Hotels in New York
In a landmark building on the Upper East Side, The Mark has been reimagined by French designer Jacques Grange as a soigné retreat. The striking black-and-white, Op Art lobby announces this is no longer a frumpy enclave for ladies who lunch.
The highlight of this animal farm is Apple, the potbellied pig whose bristly coat is an almost meditative pleasure to pet and who may very well try to eat you (in a good-natured piggy way). Human accommodations are entirely unpretentious, with rooms facing out to the distant peaks.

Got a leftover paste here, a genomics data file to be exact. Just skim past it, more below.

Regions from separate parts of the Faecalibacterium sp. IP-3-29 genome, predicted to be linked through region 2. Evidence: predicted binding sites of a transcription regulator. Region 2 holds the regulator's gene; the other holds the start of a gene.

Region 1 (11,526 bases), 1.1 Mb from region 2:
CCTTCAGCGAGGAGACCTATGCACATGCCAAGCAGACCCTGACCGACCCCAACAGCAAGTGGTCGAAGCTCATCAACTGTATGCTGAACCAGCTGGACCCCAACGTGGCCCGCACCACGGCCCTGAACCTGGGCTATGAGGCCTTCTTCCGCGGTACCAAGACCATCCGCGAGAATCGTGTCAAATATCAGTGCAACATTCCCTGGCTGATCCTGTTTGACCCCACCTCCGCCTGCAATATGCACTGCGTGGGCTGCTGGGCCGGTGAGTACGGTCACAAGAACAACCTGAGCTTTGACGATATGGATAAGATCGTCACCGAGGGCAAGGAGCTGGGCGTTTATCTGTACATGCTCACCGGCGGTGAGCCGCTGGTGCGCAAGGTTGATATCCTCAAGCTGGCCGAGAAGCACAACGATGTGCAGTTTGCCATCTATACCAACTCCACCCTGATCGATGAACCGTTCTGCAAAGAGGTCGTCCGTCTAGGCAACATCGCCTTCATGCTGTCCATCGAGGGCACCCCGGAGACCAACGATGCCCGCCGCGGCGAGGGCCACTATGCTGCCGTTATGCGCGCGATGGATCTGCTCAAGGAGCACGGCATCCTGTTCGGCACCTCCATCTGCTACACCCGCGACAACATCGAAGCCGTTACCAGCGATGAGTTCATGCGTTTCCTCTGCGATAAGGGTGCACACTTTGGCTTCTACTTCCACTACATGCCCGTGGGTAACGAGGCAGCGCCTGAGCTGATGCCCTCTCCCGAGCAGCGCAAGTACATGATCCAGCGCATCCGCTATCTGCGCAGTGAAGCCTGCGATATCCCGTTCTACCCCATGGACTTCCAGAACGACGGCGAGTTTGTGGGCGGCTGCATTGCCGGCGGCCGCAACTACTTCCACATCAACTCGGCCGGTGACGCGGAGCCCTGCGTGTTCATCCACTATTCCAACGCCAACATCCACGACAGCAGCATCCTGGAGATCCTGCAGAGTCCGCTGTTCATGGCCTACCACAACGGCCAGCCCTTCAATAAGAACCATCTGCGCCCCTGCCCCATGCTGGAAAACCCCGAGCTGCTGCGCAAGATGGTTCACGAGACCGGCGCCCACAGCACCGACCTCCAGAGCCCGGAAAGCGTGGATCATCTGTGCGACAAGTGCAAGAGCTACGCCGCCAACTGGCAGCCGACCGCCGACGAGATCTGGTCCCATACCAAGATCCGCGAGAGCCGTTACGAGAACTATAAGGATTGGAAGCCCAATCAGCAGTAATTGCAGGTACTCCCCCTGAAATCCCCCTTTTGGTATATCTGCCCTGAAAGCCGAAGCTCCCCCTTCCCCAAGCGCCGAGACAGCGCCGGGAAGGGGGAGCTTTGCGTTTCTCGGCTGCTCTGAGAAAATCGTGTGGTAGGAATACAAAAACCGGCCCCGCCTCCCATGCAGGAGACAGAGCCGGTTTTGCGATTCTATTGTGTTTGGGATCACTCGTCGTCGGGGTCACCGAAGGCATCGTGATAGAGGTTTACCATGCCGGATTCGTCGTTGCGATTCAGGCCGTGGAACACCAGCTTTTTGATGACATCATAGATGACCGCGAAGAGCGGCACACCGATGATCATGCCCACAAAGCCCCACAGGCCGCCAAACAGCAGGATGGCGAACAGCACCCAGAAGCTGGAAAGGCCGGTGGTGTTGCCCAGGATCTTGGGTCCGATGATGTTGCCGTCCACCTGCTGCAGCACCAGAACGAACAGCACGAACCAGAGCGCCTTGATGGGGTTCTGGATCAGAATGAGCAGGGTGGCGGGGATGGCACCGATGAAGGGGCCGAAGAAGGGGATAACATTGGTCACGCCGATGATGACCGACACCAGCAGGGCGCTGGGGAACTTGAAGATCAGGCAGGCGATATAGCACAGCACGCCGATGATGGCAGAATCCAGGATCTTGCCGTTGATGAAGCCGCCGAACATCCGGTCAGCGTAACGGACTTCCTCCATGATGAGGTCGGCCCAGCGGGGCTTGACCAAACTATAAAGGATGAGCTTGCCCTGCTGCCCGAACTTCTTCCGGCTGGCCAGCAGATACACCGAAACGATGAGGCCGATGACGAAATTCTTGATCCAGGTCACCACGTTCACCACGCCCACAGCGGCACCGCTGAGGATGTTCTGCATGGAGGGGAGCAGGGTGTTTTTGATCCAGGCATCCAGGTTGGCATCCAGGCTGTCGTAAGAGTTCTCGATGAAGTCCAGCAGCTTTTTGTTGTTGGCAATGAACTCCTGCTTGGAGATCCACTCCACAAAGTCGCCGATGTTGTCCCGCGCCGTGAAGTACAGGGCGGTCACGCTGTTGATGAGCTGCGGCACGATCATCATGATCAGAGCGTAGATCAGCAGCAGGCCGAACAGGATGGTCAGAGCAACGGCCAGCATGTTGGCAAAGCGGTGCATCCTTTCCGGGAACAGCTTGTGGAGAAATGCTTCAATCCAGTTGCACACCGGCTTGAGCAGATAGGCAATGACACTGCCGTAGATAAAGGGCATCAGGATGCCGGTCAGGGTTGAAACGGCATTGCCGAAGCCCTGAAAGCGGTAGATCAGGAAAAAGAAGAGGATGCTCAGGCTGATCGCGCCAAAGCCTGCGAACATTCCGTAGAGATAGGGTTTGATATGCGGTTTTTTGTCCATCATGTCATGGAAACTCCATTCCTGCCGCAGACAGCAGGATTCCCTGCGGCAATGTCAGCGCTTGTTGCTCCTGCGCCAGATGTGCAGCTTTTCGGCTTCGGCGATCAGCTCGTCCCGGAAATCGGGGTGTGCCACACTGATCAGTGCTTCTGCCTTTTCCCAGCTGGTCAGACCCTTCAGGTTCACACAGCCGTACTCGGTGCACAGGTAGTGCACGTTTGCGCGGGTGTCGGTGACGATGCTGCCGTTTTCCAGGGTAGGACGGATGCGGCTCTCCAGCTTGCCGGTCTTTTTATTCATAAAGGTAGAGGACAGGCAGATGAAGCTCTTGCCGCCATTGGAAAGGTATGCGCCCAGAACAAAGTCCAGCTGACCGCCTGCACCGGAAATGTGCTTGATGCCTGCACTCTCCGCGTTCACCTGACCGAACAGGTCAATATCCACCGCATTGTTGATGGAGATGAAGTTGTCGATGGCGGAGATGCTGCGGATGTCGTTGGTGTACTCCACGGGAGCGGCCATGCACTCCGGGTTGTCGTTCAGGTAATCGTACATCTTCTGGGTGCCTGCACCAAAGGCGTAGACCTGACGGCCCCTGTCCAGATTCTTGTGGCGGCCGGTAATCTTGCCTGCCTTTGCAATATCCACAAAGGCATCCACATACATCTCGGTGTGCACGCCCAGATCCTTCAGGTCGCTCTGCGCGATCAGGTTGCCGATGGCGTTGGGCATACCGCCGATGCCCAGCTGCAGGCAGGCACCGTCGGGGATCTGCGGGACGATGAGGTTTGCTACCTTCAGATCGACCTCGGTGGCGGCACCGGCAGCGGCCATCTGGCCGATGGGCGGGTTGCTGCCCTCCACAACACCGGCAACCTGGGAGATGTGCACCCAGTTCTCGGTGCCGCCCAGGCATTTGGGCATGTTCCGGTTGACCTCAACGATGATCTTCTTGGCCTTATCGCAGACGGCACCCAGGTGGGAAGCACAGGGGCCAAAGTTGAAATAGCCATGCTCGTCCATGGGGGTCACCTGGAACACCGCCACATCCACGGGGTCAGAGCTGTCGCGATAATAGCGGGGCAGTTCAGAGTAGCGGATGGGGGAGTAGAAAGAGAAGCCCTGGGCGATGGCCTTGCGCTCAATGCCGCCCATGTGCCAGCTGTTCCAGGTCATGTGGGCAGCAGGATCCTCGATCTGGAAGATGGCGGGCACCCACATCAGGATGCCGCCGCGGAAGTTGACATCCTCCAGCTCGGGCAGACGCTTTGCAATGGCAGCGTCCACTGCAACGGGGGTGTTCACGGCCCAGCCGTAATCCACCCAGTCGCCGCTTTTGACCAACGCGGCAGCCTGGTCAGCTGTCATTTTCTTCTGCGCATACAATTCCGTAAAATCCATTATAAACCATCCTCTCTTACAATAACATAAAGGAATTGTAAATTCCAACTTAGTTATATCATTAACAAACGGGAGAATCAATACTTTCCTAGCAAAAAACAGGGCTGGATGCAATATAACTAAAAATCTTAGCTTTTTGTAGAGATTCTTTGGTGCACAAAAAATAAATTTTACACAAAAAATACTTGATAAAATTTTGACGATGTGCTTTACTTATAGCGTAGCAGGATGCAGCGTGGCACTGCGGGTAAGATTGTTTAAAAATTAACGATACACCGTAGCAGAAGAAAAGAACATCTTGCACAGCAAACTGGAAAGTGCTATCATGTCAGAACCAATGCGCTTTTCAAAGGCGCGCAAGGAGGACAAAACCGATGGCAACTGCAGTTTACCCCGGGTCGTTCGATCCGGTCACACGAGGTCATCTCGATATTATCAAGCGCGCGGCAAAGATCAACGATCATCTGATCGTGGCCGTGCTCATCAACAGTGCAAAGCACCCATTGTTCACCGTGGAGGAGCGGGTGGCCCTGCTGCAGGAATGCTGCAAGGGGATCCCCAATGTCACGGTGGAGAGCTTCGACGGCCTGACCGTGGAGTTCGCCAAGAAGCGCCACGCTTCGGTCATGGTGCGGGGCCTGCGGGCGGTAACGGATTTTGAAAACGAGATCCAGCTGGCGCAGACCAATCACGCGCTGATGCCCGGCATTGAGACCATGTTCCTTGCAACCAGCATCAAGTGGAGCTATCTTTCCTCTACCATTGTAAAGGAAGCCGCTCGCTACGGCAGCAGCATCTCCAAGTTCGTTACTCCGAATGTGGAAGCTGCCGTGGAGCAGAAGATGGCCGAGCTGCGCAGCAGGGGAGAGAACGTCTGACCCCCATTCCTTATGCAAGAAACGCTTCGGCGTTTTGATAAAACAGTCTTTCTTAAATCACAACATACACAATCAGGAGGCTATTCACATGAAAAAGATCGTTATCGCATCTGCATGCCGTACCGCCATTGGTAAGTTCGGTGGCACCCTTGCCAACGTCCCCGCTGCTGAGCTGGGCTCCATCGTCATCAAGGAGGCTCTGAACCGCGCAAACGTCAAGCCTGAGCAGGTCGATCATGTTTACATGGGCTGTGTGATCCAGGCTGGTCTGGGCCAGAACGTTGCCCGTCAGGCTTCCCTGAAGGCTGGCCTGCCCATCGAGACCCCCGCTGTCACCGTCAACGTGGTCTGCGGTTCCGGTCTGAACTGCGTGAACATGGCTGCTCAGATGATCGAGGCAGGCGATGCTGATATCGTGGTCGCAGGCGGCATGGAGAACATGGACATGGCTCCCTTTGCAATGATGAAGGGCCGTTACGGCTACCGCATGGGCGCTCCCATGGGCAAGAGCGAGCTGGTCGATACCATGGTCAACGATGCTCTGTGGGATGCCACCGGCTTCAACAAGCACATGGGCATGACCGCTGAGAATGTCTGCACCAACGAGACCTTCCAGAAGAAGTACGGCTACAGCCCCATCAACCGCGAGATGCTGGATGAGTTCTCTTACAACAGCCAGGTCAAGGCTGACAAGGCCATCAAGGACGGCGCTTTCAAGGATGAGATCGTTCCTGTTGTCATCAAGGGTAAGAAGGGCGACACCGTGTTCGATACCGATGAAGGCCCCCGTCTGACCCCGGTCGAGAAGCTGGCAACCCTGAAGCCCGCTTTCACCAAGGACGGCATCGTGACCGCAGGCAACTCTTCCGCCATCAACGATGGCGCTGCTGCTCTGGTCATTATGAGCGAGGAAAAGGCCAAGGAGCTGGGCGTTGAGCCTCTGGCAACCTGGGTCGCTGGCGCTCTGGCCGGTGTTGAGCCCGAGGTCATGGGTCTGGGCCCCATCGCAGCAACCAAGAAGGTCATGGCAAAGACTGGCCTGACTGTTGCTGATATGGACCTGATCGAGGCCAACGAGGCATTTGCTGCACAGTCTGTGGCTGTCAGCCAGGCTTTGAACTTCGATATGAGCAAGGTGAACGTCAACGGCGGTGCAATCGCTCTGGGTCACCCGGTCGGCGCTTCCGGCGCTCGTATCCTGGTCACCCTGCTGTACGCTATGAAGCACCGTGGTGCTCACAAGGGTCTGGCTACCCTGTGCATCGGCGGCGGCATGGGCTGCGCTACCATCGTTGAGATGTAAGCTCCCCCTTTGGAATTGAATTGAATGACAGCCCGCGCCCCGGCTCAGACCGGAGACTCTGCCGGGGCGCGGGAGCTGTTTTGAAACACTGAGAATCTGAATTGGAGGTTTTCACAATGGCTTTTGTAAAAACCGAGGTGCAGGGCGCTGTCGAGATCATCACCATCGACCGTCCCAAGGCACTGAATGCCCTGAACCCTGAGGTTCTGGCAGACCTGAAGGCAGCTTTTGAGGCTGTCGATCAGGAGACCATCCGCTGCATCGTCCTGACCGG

Starting with the Philippe Starck-designed "decompression chamber" upon entry, with its escalator that moves you away from the streets of New York and into a main lobby of hanging ivy and 40-foot ceilings, the Hudson Hotel is art and achitecture combined to offer an escape from the city.
A high-design (and high-profile) herald of change in a once-grubby neighborhood, the glass-façaded Rivington soars above the old brick tenements of the Lower East Side.
The old-fashioned inn opened as the Hotel Monaquaga in 1928.
Most people don't think of midtown Manhattan as a place to chill out—but don't tell the Shoreham, a 177-room hotel that resembles a chic spa retreat.